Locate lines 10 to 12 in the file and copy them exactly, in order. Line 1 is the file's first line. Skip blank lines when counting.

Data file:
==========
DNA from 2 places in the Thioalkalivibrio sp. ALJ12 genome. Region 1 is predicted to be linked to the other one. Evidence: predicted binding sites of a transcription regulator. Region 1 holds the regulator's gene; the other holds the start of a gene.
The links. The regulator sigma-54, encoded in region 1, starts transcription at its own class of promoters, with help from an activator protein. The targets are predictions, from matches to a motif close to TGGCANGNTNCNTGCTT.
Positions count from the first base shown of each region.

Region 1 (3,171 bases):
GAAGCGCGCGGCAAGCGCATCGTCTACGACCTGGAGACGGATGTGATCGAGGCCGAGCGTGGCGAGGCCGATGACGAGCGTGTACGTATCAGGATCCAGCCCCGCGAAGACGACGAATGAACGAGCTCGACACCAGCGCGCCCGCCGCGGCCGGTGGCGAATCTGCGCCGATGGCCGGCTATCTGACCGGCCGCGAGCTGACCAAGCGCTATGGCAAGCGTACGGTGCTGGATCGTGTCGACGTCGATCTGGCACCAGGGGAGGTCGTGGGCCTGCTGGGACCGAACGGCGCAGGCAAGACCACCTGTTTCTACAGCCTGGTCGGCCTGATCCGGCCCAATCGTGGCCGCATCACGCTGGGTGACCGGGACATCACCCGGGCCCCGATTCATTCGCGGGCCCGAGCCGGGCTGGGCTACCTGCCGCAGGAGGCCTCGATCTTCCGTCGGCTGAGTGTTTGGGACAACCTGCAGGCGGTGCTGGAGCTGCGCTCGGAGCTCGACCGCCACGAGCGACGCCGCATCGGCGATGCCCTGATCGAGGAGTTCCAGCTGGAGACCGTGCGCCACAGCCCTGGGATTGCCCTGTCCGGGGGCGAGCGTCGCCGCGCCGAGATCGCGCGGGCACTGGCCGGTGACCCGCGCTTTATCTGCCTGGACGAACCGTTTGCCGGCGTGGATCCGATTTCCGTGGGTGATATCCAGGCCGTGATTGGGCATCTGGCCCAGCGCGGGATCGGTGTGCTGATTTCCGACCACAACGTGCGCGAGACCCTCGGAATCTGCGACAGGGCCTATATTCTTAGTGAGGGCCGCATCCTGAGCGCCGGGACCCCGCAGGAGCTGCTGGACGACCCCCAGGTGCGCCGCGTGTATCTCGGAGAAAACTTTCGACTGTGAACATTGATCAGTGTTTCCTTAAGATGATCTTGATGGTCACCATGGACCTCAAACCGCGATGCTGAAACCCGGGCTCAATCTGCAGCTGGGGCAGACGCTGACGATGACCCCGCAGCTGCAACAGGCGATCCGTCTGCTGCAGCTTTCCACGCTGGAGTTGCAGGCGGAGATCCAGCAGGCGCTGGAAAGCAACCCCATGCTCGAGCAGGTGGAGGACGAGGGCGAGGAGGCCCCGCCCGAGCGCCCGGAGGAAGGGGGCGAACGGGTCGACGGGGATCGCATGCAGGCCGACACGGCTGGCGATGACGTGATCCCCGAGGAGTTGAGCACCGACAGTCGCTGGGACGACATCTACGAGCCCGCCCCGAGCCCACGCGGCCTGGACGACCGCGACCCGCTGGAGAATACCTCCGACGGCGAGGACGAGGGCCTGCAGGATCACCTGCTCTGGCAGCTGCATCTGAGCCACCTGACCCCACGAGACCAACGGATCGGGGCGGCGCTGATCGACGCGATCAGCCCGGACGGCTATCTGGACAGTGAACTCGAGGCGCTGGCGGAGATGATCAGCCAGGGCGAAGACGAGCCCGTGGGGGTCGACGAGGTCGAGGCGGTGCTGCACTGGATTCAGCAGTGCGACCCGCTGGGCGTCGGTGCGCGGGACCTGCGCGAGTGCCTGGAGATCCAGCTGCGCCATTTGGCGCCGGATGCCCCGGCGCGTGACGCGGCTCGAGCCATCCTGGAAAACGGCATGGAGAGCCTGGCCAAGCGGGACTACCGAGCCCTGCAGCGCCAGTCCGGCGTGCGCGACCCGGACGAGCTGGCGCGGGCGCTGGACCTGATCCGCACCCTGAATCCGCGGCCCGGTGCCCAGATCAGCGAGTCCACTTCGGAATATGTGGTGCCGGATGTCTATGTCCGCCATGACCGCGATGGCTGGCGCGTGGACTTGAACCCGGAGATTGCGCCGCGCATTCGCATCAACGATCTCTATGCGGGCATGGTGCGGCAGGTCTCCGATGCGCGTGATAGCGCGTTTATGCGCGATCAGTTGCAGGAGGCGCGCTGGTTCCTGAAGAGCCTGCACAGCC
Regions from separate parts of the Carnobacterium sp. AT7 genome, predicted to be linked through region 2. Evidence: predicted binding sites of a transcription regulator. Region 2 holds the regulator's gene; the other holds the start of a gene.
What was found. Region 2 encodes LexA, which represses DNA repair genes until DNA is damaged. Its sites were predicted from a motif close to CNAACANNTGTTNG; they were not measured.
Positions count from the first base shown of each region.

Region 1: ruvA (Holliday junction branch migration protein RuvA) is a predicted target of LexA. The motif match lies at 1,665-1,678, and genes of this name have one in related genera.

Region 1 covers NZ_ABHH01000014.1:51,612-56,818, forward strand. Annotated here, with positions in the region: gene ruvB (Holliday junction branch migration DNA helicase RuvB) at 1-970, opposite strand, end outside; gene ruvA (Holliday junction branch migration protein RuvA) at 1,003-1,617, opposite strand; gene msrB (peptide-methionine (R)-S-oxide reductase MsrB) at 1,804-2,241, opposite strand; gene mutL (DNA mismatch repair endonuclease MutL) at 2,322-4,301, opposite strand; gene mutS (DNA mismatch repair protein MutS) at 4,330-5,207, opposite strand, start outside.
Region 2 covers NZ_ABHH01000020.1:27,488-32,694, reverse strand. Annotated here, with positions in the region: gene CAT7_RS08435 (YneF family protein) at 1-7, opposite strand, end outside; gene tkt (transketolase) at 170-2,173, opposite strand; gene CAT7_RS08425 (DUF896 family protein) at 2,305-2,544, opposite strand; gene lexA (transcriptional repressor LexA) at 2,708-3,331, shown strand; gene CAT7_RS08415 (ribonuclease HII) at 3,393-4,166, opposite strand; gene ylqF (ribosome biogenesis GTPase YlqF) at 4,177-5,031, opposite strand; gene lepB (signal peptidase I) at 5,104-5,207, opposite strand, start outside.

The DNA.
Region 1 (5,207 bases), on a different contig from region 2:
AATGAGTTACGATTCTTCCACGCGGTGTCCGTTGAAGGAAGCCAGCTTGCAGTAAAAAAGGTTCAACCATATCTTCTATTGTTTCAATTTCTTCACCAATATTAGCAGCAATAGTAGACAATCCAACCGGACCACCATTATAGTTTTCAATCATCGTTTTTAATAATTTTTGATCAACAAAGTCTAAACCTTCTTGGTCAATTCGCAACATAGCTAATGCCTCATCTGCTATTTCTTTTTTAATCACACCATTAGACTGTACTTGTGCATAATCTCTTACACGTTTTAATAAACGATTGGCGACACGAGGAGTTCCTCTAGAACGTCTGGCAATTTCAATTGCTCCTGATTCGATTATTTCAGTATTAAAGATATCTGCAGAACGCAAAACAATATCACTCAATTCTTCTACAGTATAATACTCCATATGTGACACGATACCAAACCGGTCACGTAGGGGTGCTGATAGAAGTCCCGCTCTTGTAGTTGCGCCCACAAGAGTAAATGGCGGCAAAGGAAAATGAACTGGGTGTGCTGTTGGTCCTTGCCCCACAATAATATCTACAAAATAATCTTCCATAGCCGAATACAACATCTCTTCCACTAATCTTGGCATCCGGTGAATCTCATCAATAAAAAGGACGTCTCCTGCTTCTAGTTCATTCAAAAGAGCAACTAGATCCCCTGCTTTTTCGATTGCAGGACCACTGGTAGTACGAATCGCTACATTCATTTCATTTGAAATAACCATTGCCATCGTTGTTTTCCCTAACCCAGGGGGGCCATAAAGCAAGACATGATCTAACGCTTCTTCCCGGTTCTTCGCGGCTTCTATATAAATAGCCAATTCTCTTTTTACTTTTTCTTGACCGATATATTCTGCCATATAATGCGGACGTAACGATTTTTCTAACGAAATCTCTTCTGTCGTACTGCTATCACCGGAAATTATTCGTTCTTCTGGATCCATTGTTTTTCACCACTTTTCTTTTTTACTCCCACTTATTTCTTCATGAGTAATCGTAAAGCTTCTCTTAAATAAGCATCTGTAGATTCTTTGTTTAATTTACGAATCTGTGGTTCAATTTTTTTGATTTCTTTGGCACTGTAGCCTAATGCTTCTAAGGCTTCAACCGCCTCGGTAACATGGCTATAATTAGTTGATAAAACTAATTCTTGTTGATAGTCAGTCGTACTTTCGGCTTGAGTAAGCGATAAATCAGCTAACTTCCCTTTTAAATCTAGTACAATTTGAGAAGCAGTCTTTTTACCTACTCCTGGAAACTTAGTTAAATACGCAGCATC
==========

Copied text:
Region 1 covers NZ_ABHH01000014.1:51,612-56,818, forward strand. Annotated here, with positions in the region: gene ruvB (Holliday junction branch migration DNA helicase RuvB) at 1-970, opposite strand, end outside; gene ruvA (Holliday junction branch migration protein RuvA) at 1,003-1,617, opposite strand; gene msrB (peptide-methionine (R)-S-oxide reductase MsrB) at 1,804-2,241, opposite strand; gene mutL (DNA mismatch repair endonuclease MutL) at 2,322-4,301, opposite strand; gene mutS (DNA mismatch repair protein MutS) at 4,330-5,207, opposite strand, start outside.
Region 2 covers NZ_ABHH01000020.1:27,488-32,694, reverse strand. Annotated here, with positions in the region: gene CAT7_RS08435 (YneF family protein) at 1-7, opposite strand, end outside; gene tkt (transketolase) at 170-2,173, opposite strand; gene CAT7_RS08425 (DUF896 family protein) at 2,305-2,544, opposite strand; gene lexA (transcriptional repressor LexA) at 2,708-3,331, shown strand; gene CAT7_RS08415 (ribonuclease HII) at 3,393-4,166, opposite strand; gene ylqF (ribosome biogenesis GTPase YlqF) at 4,177-5,031, opposite strand; gene lepB (signal peptidase I) at 5,104-5,207, opposite strand, start outside.

The DNA.